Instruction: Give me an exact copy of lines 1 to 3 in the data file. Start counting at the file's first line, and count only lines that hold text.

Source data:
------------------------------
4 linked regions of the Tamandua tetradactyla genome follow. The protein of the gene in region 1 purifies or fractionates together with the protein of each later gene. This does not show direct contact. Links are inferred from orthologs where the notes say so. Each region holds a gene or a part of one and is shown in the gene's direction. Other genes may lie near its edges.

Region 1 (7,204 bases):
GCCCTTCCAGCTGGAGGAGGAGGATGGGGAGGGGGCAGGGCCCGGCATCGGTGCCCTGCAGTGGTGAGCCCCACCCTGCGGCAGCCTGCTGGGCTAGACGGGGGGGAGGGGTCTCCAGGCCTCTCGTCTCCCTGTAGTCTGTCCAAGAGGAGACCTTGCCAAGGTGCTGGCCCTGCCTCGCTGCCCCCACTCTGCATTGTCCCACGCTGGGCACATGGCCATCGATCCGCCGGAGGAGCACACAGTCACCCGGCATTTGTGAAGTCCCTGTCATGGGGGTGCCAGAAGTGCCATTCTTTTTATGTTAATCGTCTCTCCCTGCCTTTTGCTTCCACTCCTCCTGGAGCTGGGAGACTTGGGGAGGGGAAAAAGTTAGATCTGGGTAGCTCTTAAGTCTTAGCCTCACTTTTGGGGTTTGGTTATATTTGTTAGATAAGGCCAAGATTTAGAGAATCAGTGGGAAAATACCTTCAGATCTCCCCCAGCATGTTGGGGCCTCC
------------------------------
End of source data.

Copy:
4 linked regions of the Tamandua tetradactyla genome follow. The protein of the gene in region 1 purifies or fractionates together with the protein of each later gene. This does not show direct contact. Links are inferred from orthologs where the notes say so. Each region holds a gene or a part of one and is shown in the gene's direction. Other genes may lie near its edges.

Region 1 (7,204 bases):
GCCCTTCCAGCTGGAGGAGGAGGATGGGGAGGGGGCAGGGCCCGGCATCGGTGCCCTGCAGTGGTGAGCCCCACCCTGCGGCAGCCTGCTGGGCTAGACGGGGGGGAGGGGTCTCCAGGCCTCTCGTCTCCCTGTAGTCTGTCCAAGAGGAGACCTTGCCAAGGTGCTGGCCCTGCCTCGCTGCCCCCACTCTGCATTGTCCCACGCTGGGCACATGGCCATCGATCCGCCGGAGGAGCACACAGTCACCCGGCATTTGTGAAGTCCCTGTCATGGGGGTGCCAGAAGTGCCATTCTTTTTATGTTAATCGTCTCTCCCTGCCTTTTGCTTCCACTCCTCCTGGAGCTGGGAGACTTGGGGAGGGGAAAAAGTTAGATCTGGGTAGCTCTTAAGTCTTAGCCTCACTTTTGGGGTTTGGTTATATTTGTTAGATAAGGCCAAGATTTAGAGAATCAGTGGGAAAATACCTTCAGATCTCCCCCAGCATGTTGGGGCCTCC